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The effect of knee extensor open kinetic chain resistance training in the ACL-injured knee



To investigate the effect of different loads of knee extensor open kinetic chain resistance training on anterior knee laxity and function in the ACL-injured (ACLI) knee.


Fifty-eight ACLI subjects were randomised to one of three (12-week duration) training groups. The STAND group trained according to a standardised rehabilitation protocol. Subjects in the LOW and HIGH group trained as did the STAND group but with the addition of seated knee extensor open kinetic chain resistance training at loads of 2 sets of 20 repetition maximum (RM) and 20 sets of 2RM, respectively. Anterior knee laxity and measurements of physical and subjective function were performed at baseline, 6 and 12 weeks. Thirty-six subjects were tested at both baseline and 12 weeks (STAND n = 13, LOW n = 11, HIGH n = 12).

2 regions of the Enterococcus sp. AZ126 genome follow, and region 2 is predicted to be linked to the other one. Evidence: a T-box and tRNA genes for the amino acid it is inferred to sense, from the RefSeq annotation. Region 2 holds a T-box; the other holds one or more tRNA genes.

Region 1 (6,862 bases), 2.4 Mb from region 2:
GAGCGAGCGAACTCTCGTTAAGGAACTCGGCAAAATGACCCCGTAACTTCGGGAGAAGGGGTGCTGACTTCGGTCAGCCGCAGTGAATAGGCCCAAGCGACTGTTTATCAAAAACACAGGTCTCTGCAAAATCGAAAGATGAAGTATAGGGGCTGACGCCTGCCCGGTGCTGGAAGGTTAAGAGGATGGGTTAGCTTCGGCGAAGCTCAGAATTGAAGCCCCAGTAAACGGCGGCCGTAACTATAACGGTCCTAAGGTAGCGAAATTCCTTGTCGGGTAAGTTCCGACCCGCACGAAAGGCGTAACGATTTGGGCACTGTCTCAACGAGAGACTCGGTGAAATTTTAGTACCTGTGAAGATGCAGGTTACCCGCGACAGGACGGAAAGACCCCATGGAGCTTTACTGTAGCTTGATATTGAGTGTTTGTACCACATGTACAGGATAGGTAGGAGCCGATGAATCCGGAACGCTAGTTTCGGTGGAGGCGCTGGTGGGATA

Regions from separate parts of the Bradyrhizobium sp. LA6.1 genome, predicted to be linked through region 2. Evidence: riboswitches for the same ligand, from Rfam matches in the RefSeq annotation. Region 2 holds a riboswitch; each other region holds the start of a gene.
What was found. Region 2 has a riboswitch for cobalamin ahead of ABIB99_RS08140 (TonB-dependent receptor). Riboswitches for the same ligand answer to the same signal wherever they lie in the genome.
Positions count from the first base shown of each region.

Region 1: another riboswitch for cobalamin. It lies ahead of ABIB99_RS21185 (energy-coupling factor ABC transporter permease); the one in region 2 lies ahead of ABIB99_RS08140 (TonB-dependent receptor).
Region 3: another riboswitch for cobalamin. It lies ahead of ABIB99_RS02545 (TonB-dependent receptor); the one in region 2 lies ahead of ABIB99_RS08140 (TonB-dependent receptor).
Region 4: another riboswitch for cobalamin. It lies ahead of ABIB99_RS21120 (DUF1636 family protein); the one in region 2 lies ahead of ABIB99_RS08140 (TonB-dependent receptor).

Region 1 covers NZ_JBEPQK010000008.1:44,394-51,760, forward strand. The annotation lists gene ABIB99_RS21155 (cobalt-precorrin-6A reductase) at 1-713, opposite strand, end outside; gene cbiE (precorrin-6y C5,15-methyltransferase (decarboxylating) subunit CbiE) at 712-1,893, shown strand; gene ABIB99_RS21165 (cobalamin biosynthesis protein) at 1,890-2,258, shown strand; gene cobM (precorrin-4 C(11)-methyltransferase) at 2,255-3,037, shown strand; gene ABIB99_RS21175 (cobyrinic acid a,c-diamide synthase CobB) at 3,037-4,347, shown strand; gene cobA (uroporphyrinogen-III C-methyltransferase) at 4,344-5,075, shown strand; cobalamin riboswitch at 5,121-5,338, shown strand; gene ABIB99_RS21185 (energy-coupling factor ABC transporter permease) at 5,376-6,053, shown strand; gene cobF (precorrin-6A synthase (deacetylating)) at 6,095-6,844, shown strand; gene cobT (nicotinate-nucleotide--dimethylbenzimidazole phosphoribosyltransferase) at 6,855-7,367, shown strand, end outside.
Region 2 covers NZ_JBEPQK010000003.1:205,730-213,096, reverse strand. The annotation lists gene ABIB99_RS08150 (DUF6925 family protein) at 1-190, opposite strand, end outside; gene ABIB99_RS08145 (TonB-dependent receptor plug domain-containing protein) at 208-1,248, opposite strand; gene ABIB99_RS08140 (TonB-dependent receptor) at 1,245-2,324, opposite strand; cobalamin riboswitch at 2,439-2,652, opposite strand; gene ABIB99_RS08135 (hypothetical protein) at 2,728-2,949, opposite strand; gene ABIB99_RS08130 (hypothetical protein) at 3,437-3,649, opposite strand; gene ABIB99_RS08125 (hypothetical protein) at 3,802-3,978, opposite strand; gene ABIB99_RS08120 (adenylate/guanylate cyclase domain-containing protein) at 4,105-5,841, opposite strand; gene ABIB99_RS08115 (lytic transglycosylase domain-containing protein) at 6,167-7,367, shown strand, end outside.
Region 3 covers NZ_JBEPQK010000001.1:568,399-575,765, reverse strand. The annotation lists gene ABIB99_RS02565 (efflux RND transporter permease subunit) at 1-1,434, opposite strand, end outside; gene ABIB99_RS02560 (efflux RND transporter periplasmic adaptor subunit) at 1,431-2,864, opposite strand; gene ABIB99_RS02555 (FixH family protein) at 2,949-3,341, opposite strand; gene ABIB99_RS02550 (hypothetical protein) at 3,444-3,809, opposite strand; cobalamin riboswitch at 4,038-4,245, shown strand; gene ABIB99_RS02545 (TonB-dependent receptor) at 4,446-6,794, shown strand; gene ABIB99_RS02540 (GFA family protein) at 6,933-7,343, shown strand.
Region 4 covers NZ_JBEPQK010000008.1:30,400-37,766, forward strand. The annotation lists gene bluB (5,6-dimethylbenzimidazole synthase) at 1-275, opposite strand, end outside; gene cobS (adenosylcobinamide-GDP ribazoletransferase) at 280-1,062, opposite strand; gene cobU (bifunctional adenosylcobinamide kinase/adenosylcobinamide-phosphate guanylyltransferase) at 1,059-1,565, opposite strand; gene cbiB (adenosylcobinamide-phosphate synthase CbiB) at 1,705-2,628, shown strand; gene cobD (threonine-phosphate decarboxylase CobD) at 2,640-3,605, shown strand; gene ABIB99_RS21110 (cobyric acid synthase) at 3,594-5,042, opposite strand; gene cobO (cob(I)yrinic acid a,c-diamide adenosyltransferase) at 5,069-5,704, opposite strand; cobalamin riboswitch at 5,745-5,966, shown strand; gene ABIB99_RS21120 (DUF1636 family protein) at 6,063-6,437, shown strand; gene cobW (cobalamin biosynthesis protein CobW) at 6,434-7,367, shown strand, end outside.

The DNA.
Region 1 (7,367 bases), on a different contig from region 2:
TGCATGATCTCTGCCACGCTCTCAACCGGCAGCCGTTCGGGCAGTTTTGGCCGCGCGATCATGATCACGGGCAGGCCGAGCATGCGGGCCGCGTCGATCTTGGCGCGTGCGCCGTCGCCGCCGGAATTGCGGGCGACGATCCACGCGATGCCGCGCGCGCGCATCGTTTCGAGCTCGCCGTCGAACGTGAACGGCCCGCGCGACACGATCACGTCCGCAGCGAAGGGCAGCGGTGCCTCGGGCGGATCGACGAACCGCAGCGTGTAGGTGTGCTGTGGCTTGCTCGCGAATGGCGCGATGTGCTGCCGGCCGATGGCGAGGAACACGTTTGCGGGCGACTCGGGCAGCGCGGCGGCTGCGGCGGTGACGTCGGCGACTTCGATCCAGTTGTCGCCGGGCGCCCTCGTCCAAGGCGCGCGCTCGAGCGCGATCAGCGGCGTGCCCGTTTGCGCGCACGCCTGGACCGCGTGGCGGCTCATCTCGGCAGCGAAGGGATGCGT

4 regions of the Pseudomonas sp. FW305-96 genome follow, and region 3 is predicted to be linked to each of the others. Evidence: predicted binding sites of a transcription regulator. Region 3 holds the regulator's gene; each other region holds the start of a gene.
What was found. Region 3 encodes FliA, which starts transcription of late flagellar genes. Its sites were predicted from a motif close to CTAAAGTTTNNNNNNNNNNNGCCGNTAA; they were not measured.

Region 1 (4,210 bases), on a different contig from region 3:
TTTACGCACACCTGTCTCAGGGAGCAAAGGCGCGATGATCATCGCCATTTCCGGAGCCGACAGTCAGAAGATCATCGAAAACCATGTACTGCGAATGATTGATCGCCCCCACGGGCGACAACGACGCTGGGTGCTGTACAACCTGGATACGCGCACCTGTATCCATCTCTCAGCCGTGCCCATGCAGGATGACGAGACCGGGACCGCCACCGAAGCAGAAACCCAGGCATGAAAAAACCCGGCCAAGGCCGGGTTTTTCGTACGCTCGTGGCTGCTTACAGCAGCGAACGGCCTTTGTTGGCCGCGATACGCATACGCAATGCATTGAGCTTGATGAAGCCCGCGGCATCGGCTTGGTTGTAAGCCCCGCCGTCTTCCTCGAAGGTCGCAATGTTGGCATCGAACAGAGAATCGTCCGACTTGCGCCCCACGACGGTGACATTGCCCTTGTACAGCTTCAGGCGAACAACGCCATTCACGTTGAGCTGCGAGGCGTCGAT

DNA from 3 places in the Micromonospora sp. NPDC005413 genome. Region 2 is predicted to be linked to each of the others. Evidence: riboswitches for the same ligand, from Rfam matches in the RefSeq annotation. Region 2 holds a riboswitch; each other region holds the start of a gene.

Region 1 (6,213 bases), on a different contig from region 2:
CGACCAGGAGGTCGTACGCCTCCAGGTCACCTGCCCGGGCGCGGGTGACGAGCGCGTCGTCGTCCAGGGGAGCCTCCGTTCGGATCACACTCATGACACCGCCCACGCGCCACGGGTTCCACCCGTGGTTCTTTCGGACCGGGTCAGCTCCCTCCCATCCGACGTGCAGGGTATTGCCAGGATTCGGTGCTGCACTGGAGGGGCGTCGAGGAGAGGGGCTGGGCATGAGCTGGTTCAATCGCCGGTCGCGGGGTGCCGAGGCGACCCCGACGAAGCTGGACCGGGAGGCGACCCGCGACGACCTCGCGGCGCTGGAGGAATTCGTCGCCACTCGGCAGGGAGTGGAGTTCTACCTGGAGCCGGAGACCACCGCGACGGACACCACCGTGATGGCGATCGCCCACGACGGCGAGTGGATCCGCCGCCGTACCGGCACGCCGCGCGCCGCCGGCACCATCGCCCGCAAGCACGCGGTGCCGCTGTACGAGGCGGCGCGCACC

The LOW group demonstrated a reduction in 133 N anterior knee laxity between baseline and 12 weeks testing when compared to the HIGH and the STAND groups (p = 0.009). Specifically, the trained-untrained knee laxity decreased an average of approximately 5 mm in the LOW group while remaining the same in the other two groups.


Twelve weeks of knee extensor open kinetic chain resistance training at loads of 2 sets of 20RM led to a reduction in anterior knee laxity in the ACLI knee. This reduction in laxity does not appear to offer any significant short-term functional advantages when compared to a standard rehabilitation protocol. These results indicate that knee laxity can be decreased with resistance training of the thigh muscles.

Level of evidence

Randomised controlled trial, Level II.

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Correspondence to Matthew C. Morrissey.

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Barcellona, M.G., Morrissey, M.C., Milligan, P. et al. The effect of knee extensor open kinetic chain resistance training in the ACL-injured knee. Knee Surg Sports Traumatol Arthrosc 23, 3168–3177 (2015).

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  • Therapeutic exercise
  • Quadriceps
  • Joint stability
  • Hypermobility
  • Resistance training